6 Assistive Devices to for Those with Disabilities

Advances in technology are always with the aim to make life easier for everyone – but this is especially important for those who have disabilities. True, people who have limited mobility, speech impairment, visual impairment, and difficulties with motion have been able to live their lives unassisted for decades. However, recent advancements are making things even easier for such people.

There are a variety of gadgets and apps that can ease the everyday obstacles that people with disabilities face. The following are just a few assistive devices that can make your or your loved one’s life so much easier. 

1. Dot

Dot allows those who are blind read Braille everywhere they go. It’s similar to a smartwatch in that’s it’s wearable and can translate text into Braille for its owner. It’s the world’s first Braille smartwatch and offers an affordable alternative to regular e-Braille devices which can cost thousands of dollars.

It functions with four cells located on the surface of the tool that has six dots. It connects to your smartphone via Bluetooth to retrieve and translate text from messages, emails, tweets, and eBooks almost anywhere and at any time.

2. Talkitt

For those who live with language or speech disorders, Talkitt is an innovative tool to help them communicate with others. For example, if you find it difficult to make yourself understood by others, this application has the ability to translate pronunciation that is even nearing unintelligible.

The app works in any language and works by learning your speech patterns first, creating your own personal dictionary, and identifying and recognizing your way of speaking. It them forms your speech into something that others will understand the first time. 

3. Chair Lift

While not the newest invention on this list, chair lifts are still one of the most reliable devices for those who want to live independently if they have limited mobility. Chair lifts, also commonly referred to as stairlifts, are electronic seats that take you from the bottom of the staircase to the top, and vice-versa.

Many chairlifts now have upgrades such as swivel seats, soft start and stop features, and advanced user controls which all make living with limited mobility easier. You can learn more regarding any stair lifts by reading comprehensive reviews to choose the best one for you.

4. Finger Reader

Another great tool for those who have any type of visual impairment is the Finger Reader, a wearable gadget that can help you read text. Unlike the Dot, it can help read printed text in books. It can also read text on an electronic device and work as a translation tool.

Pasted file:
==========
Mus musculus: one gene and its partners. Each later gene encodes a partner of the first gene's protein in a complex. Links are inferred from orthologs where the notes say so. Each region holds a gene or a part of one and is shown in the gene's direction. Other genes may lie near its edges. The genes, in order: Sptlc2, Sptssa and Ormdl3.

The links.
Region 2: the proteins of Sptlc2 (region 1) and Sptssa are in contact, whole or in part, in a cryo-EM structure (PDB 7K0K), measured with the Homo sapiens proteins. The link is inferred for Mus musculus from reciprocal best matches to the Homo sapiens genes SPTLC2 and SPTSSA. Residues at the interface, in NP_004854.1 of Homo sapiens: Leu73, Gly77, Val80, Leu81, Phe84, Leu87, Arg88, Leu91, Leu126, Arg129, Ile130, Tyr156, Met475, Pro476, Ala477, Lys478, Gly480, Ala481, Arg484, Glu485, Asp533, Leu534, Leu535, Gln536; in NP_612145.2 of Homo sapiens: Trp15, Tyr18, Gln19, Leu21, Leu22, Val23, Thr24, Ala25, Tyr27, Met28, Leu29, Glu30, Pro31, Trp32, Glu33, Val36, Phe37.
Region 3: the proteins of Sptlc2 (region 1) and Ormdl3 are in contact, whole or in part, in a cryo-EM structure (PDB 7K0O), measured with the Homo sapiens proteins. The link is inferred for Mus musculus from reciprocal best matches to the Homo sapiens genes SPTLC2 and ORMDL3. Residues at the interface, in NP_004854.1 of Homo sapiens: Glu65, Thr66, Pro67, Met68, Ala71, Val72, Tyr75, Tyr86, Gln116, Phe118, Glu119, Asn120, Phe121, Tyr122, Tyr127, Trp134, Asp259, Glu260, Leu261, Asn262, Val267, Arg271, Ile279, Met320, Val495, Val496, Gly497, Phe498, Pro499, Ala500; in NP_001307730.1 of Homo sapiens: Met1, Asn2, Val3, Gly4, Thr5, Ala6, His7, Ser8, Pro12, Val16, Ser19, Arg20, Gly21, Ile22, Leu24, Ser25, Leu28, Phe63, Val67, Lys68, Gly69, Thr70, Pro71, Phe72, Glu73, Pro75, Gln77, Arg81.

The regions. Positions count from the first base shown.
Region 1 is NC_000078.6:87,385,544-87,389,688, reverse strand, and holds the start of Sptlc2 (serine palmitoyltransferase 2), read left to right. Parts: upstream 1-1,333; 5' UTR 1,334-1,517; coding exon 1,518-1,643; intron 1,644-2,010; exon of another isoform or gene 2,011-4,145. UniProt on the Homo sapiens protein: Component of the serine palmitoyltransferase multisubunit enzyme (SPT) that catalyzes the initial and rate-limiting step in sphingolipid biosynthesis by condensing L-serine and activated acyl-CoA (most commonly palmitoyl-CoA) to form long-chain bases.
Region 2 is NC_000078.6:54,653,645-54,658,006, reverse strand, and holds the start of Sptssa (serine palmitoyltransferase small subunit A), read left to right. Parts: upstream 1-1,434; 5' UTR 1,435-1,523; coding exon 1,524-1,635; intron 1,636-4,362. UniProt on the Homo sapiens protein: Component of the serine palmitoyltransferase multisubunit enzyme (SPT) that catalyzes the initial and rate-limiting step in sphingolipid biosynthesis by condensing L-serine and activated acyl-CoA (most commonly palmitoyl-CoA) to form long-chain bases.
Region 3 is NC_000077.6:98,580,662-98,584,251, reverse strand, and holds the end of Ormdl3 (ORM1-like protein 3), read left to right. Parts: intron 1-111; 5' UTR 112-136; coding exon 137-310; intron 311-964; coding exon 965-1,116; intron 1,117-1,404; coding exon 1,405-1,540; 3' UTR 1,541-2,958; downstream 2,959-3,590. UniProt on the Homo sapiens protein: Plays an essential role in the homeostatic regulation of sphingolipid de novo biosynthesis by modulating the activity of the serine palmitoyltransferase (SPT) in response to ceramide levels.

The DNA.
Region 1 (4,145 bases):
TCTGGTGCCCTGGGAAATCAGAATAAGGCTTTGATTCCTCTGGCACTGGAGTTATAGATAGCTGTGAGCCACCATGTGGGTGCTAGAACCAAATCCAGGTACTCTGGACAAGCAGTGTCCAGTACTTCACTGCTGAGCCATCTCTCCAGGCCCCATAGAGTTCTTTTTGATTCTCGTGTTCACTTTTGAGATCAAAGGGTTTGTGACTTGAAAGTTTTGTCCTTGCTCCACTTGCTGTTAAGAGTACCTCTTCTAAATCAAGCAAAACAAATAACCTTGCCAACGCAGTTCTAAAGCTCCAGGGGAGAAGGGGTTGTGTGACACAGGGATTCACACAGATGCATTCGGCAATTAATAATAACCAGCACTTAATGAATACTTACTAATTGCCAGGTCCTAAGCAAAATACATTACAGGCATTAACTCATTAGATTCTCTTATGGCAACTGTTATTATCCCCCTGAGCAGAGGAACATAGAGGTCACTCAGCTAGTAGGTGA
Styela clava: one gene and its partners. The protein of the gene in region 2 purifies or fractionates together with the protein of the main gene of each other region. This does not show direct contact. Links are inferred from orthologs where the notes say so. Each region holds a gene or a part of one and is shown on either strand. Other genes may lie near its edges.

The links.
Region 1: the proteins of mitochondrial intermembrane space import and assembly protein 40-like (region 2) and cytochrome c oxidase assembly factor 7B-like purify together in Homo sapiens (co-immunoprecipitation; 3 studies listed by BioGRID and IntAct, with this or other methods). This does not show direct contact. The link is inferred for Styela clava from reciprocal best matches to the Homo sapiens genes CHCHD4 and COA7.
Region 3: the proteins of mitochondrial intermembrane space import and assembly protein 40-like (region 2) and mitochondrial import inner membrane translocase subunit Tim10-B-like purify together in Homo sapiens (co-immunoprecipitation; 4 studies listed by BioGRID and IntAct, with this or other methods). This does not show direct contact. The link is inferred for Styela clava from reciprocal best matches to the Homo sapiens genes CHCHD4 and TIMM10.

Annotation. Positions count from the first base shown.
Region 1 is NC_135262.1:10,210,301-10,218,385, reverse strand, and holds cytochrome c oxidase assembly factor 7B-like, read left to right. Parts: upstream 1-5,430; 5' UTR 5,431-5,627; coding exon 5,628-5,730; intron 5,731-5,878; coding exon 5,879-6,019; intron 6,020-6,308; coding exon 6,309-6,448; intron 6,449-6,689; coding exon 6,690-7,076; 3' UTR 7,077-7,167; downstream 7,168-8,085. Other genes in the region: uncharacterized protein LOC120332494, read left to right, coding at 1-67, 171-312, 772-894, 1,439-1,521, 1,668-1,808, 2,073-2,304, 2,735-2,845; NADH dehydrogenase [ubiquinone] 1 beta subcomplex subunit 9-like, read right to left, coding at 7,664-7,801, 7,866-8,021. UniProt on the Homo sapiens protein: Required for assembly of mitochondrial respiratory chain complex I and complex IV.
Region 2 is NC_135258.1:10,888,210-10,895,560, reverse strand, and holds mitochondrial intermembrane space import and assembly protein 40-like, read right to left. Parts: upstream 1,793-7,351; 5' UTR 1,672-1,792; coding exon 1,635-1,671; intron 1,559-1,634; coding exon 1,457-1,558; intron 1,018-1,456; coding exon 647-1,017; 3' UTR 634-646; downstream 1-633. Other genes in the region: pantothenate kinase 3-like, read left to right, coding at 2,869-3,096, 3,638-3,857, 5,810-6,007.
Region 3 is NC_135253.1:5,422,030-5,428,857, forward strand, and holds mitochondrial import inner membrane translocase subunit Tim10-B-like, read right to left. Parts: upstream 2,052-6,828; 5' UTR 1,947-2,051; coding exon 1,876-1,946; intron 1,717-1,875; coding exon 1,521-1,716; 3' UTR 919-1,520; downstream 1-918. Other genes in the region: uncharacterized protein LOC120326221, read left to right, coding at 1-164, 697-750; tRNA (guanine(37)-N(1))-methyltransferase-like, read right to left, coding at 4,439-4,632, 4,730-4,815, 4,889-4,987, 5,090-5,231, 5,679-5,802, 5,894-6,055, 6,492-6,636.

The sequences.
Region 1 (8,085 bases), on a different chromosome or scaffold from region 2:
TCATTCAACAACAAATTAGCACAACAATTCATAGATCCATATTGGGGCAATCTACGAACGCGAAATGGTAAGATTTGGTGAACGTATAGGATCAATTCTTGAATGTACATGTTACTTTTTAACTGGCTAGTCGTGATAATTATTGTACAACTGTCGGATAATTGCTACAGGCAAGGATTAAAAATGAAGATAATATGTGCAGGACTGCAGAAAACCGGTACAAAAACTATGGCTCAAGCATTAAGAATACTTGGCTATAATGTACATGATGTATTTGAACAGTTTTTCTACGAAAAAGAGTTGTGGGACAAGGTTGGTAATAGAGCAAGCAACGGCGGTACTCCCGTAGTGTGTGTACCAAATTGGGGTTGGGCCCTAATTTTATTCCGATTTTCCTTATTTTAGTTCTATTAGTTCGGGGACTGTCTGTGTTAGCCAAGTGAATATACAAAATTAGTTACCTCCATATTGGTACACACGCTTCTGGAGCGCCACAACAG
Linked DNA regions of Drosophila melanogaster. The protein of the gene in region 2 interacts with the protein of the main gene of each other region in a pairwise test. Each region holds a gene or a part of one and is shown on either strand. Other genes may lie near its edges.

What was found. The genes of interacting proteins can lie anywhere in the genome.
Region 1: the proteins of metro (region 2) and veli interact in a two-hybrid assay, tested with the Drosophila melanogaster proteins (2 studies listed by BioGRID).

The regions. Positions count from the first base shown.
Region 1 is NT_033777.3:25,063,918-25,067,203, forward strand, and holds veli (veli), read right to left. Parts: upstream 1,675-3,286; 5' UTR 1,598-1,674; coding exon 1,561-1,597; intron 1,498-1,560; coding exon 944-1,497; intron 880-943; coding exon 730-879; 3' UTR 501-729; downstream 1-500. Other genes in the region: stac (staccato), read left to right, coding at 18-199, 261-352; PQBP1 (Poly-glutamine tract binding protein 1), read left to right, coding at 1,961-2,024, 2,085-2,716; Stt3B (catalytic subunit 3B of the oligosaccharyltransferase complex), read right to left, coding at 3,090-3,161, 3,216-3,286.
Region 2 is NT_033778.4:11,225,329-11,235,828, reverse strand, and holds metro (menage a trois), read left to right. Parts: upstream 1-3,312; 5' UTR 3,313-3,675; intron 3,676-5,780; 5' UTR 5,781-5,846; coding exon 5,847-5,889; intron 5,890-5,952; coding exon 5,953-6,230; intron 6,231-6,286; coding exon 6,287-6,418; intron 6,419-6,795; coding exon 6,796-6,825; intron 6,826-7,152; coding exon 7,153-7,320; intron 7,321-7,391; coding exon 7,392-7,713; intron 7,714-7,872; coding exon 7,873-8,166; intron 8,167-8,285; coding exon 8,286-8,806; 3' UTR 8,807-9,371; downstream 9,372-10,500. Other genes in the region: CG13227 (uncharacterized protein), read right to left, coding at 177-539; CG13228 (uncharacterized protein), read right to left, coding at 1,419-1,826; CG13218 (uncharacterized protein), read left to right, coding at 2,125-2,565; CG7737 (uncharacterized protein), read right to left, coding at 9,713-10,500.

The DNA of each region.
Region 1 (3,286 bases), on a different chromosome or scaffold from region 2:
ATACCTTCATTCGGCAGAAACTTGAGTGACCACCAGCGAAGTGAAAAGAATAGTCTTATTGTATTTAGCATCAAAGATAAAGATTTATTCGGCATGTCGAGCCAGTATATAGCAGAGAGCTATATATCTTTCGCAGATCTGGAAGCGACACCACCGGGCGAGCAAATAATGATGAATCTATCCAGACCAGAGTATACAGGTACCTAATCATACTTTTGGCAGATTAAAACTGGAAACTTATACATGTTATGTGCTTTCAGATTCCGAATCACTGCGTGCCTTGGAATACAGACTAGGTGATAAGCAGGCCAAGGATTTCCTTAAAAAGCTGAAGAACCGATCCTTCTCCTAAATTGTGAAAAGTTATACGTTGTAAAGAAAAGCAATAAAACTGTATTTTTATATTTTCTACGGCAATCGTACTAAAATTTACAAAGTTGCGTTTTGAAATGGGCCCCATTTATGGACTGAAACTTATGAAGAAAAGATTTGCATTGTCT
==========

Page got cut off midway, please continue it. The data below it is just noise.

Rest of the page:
It works simply: you point the device at a body of text one line at a time and receive real-time audio feedback. It operates through a small camera which scans the text as you go. The Finger Reader vibrates when you’re at the start of a line, end of a line, moving to a different line, and when you move your finger too far from the baseline.

5. AXS Map

Accessible places are so important for those who have disabilities. Wheelchair ramps and wheelchair-accessible restrooms are not something able-bodied people think about. However, it’s a constant thing that disabled people have to consider when they go out.

AXS Map is an app that can make this something you don’t have to worry about. It’s a crowdsourced map that contains information about where these resources can be found in public places like hotels, shopping malls, restaurants, and more. The map also has information about how these facilities are designed through the use of star ratings.

6. Transcence

Those who are deaf have no problem communicating as they utilize sign language and can often lip read. However, it can get complicated when you’re involved in a group chat or conference. That’s where Transcence comes in.

This app utilizes the microphone of each smartphone of the participants in the conversation. The application catches what’s being said and converts into text in real time. Every speaker has their own text bubble that’s differentiated by color, much like when you text in a regular group conversation.

The Bottom Line

Technology is making it easier than ever for people to live life without hinderances. There is now a solution to almost any obstacle that people with limited mobility or other disabilities face – the word about them just needs to spread!